SUNNY SIDE OF THE DOC: Chinese broadcaster Beijing TV (BTV) today unveiled six new programmes and a production hub aimed at boosting international collaboration.
BTV’s HD Documentary Channel, one of more than a dozen networks in government-owned BTV’s stable, is producing six programmes: Water (1x100’), The Beijing Hotel (6x50’), My God! (5x50’), Stories on 115° (6x50’), Beijing Tigers Back on Our Mountains (1x100’) and The Chinese Dragon: More Than a Fairytale (2x50’).
Major new doc Water takes the premise that water is an increasingly rare commodity and looks at what would happen if it disappeared from the planet. It mixes 3D and live-action elements to show scenarios such as a city without liquid.
The Beijing Hotel looks at a famous city guesthouse once stayed in by Mao Tse-tung, while My God! explores people’s understanding of space. Stories on 115° (6x50’) examines historical episodes such as the opening of the 2008 Beijing Olympics and Beijing Tigers follows the return of Asian tigers to China from Africa. Finally, The Chinese Dragon focuses on Chinese traditions and symbolism.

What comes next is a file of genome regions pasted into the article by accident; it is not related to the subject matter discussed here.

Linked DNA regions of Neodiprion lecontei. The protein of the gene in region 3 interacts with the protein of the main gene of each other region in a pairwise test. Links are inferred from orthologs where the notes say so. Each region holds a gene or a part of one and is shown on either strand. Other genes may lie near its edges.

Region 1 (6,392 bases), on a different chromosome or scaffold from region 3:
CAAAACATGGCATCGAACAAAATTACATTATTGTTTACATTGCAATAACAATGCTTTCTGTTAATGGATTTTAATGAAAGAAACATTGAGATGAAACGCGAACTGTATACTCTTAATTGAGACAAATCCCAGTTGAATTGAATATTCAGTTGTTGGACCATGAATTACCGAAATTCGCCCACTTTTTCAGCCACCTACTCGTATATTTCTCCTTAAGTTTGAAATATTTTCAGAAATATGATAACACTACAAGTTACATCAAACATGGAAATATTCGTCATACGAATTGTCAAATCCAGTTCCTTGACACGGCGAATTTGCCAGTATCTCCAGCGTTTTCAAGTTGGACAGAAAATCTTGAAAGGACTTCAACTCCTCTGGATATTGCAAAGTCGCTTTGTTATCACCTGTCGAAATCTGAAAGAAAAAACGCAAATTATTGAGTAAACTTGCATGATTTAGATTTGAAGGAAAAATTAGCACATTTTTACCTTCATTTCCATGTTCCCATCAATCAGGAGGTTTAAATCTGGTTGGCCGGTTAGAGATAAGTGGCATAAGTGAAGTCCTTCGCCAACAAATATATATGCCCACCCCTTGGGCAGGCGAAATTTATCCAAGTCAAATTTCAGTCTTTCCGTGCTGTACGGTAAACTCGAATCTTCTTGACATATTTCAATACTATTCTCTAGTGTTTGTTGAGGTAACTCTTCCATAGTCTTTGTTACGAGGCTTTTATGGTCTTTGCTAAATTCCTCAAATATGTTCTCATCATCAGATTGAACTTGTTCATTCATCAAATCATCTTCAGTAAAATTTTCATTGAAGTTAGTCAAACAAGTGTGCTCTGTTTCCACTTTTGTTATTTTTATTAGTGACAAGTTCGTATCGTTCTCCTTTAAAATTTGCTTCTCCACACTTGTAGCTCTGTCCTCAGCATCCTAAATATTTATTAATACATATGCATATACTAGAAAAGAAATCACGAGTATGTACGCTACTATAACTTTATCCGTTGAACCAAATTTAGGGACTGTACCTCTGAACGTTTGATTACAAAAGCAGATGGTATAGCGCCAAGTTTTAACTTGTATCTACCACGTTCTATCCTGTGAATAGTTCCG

The news came in a Chinese broadcaster session on the first day of French factual conference Sunnyside of the Doc, in which executive director of the HD Documentary Channel Dali Chen said the Chinese government had given the go-ahead to a new production institute, Beijing International Documentary Centre (BIDC).
BIDC will act as a training centre and a production hub for the HD Documentary Channel, which has spent past months marketing itself to the international coproduction community. It will launch a government-backed production fund and also host a global festival in conjunction with the Beijing TV Festival this year, featuring high-end docs from the past two years.
Session moderator Ruby Chen, of Chinese prodco group CNET Foundation, expressed concerns over what this could mean for rival broadcasters’ global copro ambitions, but BTV chief Dali Chen answered diplomatically: “The agreement isn’t going to be signed until next week, so I don’t know how much impact it’s going to have for other channels.”
The development comes as Chinese factual production companies and channels flood on to the international scene after the Communist government decreed they should both acquire more from the global market and coproduce more.
However, this hasn’t been entirely plain sailing. Earlier this month, a Chinese delegation pulled out of Sheffield Doc/Fest in protest at the festival’s decision to air a doc about Chinese artist and political activist Ai Weiwei.